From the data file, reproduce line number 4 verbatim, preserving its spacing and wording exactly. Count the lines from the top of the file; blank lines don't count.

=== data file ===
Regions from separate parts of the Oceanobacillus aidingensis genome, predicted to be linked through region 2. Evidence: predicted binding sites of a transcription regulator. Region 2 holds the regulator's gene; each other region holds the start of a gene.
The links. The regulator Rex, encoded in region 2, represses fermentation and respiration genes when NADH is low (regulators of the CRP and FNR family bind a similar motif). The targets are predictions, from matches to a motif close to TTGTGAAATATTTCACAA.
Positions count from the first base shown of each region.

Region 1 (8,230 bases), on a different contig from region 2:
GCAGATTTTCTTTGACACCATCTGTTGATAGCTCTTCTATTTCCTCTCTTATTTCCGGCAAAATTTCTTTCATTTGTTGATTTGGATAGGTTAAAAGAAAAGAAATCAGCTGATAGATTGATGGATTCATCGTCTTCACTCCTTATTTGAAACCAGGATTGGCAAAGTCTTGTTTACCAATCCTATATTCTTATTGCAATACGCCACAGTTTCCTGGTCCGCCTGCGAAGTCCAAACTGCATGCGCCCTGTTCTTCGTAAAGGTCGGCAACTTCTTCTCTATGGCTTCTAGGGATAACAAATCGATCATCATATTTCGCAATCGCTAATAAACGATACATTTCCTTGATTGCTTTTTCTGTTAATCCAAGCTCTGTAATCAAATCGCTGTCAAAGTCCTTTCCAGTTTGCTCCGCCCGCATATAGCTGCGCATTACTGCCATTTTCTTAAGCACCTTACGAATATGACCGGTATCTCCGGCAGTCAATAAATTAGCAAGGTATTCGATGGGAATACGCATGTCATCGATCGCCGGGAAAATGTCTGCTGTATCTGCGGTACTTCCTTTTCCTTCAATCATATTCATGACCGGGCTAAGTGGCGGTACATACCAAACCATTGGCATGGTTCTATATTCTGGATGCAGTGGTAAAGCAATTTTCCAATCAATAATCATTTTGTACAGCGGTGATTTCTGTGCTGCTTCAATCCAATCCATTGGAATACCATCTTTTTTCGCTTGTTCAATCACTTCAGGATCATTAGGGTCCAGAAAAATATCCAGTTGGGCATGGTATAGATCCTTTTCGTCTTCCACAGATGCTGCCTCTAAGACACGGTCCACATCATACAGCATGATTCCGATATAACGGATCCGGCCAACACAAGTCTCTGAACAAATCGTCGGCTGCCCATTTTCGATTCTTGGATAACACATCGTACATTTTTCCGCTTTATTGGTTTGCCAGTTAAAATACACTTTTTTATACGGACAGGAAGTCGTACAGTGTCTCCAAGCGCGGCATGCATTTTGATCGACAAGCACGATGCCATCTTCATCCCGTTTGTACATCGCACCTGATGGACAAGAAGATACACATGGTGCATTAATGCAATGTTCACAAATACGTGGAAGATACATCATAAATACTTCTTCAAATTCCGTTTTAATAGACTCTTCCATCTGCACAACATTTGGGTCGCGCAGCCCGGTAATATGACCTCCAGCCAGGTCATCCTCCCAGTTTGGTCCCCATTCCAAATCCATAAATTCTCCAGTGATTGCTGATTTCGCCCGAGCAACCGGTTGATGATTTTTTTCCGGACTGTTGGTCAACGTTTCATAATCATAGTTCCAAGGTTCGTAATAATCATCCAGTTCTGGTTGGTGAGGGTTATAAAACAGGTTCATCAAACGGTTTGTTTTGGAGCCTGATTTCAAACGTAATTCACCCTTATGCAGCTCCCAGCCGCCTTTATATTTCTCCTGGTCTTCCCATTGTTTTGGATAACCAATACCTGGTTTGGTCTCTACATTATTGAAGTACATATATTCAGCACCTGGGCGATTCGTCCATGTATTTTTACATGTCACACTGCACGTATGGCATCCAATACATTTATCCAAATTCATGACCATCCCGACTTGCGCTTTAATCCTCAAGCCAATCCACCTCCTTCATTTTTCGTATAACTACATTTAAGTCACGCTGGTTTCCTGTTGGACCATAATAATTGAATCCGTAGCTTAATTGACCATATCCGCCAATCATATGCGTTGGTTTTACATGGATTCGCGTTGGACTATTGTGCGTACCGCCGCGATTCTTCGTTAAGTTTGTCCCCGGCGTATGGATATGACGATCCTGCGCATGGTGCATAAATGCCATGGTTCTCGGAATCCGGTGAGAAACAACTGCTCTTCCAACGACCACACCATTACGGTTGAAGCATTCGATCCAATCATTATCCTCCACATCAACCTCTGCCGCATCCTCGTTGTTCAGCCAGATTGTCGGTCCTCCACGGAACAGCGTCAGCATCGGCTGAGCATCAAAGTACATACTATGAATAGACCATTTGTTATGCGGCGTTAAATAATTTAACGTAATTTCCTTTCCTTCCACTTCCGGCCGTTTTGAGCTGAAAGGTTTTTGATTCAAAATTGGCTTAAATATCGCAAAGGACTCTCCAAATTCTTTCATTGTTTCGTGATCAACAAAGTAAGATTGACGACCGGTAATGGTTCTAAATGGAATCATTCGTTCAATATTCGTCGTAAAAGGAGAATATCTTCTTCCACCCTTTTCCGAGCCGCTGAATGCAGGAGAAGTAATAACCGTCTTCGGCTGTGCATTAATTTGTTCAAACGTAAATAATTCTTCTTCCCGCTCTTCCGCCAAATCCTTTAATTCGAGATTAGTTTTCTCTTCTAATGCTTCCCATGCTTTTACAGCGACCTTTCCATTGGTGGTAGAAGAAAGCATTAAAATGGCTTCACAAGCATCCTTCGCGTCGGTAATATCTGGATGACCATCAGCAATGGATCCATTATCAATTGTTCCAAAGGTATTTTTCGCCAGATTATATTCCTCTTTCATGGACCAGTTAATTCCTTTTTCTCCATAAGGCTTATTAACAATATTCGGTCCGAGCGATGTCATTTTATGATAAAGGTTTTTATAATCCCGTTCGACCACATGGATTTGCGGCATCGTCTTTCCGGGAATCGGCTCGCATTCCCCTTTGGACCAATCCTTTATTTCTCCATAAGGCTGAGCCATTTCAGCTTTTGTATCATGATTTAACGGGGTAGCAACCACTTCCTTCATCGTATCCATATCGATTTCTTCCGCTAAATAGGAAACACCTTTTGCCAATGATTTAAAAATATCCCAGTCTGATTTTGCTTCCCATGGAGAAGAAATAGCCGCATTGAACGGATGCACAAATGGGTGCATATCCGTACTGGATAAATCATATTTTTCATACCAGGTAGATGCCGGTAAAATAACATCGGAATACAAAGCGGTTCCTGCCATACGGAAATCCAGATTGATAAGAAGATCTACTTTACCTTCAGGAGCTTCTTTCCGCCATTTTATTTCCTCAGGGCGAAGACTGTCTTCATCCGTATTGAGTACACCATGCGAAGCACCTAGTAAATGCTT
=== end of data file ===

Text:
Region 1 (8,230 bases), on a different contig from region 2: